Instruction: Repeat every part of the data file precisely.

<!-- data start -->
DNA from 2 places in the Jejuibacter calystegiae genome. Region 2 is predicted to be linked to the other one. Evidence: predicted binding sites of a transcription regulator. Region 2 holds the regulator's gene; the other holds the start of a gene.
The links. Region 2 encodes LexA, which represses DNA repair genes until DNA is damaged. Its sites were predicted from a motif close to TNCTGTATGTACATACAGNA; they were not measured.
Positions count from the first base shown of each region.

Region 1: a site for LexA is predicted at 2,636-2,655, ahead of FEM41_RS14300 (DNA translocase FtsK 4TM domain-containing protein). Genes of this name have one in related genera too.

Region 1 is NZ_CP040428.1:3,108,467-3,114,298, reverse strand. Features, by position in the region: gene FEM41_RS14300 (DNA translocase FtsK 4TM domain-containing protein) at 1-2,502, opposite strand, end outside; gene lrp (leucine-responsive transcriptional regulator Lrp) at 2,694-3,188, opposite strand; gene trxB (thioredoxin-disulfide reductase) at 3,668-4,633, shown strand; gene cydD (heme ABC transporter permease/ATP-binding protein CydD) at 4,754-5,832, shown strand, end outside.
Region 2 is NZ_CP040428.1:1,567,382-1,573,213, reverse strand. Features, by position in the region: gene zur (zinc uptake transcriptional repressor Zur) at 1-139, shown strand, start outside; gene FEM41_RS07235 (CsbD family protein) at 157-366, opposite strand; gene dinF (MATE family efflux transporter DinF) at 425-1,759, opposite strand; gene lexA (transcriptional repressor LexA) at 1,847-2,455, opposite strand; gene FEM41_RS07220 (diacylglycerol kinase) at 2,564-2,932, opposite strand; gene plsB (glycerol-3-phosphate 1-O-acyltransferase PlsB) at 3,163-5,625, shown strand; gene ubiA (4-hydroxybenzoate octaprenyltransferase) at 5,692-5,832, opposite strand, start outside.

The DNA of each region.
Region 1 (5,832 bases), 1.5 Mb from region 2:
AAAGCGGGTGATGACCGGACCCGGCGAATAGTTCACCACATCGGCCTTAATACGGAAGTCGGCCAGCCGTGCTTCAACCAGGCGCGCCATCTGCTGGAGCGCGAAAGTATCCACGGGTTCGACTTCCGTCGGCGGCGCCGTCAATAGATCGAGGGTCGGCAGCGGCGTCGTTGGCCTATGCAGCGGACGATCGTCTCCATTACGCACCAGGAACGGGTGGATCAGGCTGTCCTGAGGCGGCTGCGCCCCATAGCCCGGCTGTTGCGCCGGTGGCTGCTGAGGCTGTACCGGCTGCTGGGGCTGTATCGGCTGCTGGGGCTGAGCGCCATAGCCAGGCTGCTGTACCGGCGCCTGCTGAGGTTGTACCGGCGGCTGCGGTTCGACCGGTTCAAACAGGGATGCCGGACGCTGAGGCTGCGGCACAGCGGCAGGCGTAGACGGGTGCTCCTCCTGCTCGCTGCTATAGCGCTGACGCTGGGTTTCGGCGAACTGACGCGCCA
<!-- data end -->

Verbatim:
DNA from 2 places in the Jejuibacter calystegiae genome. Region 2 is predicted to be linked to the other one. Evidence: predicted binding sites of a transcription regulator. Region 2 holds the regulator's gene; the other holds the start of a gene.
The links. Region 2 encodes LexA, which represses DNA repair genes until DNA is damaged. Its sites were predicted from a motif close to TNCTGTATGTACATACAGNA; they were not measured.
Positions count from the first base shown of each region.

Region 1: a site for LexA is predicted at 2,636-2,655, ahead of FEM41_RS14300 (DNA translocase FtsK 4TM domain-containing protein). Genes of this name have one in related genera too.

Region 1 is NZ_CP040428.1:3,108,467-3,114,298, reverse strand. Features, by position in the region: gene FEM41_RS14300 (DNA translocase FtsK 4TM domain-containing protein) at 1-2,502, opposite strand, end outside; gene lrp (leucine-responsive transcriptional regulator Lrp) at 2,694-3,188, opposite strand; gene trxB (thioredoxin-disulfide reductase) at 3,668-4,633, shown strand; gene cydD (heme ABC transporter permease/ATP-binding protein CydD) at 4,754-5,832, shown strand, end outside.
Region 2 is NZ_CP040428.1:1,567,382-1,573,213, reverse strand. Features, by position in the region: gene zur (zinc uptake transcriptional repressor Zur) at 1-139, shown strand, start outside; gene FEM41_RS07235 (CsbD family protein) at 157-366, opposite strand; gene dinF (MATE family efflux transporter DinF) at 425-1,759, opposite strand; gene lexA (transcriptional repressor LexA) at 1,847-2,455, opposite strand; gene FEM41_RS07220 (diacylglycerol kinase) at 2,564-2,932, opposite strand; gene plsB (glycerol-3-phosphate 1-O-acyltransferase PlsB) at 3,163-5,625, shown strand; gene ubiA (4-hydroxybenzoate octaprenyltransferase) at 5,692-5,832, opposite strand, start outside.

The DNA of each region.
Region 1 (5,832 bases), 1.5 Mb from region 2:
AAAGCGGGTGATGACCGGACCCGGCGAATAGTTCACCACATCGGCCTTAATACGGAAGTCGGCCAGCCGTGCTTCAACCAGGCGCGCCATCTGCTGGAGCGCGAAAGTATCCACGGGTTCGACTTCCGTCGGCGGCGCCGTCAATAGATCGAGGGTCGGCAGCGGCGTCGTTGGCCTATGCAGCGGACGATCGTCTCCATTACGCACCAGGAACGGGTGGATCAGGCTGTCCTGAGGCGGCTGCGCCCCATAGCCCGGCTGTTGCGCCGGTGGCTGCTGAGGCTGTACCGGCTGCTGGGGCTGTATCGGCTGCTGGGGCTGAGCGCCATAGCCAGGCTGCTGTACCGGCGCCTGCTGAGGTTGTACCGGCGGCTGCGGTTCGACCGGTTCAAACAGGGATGCCGGACGCTGAGGCTGCGGCACAGCGGCAGGCGTAGACGGGTGCTCCTCCTGCTCGCTGCTATAGCGCTGACGCTGGGTTTCGGCGAACTGACGCGCCA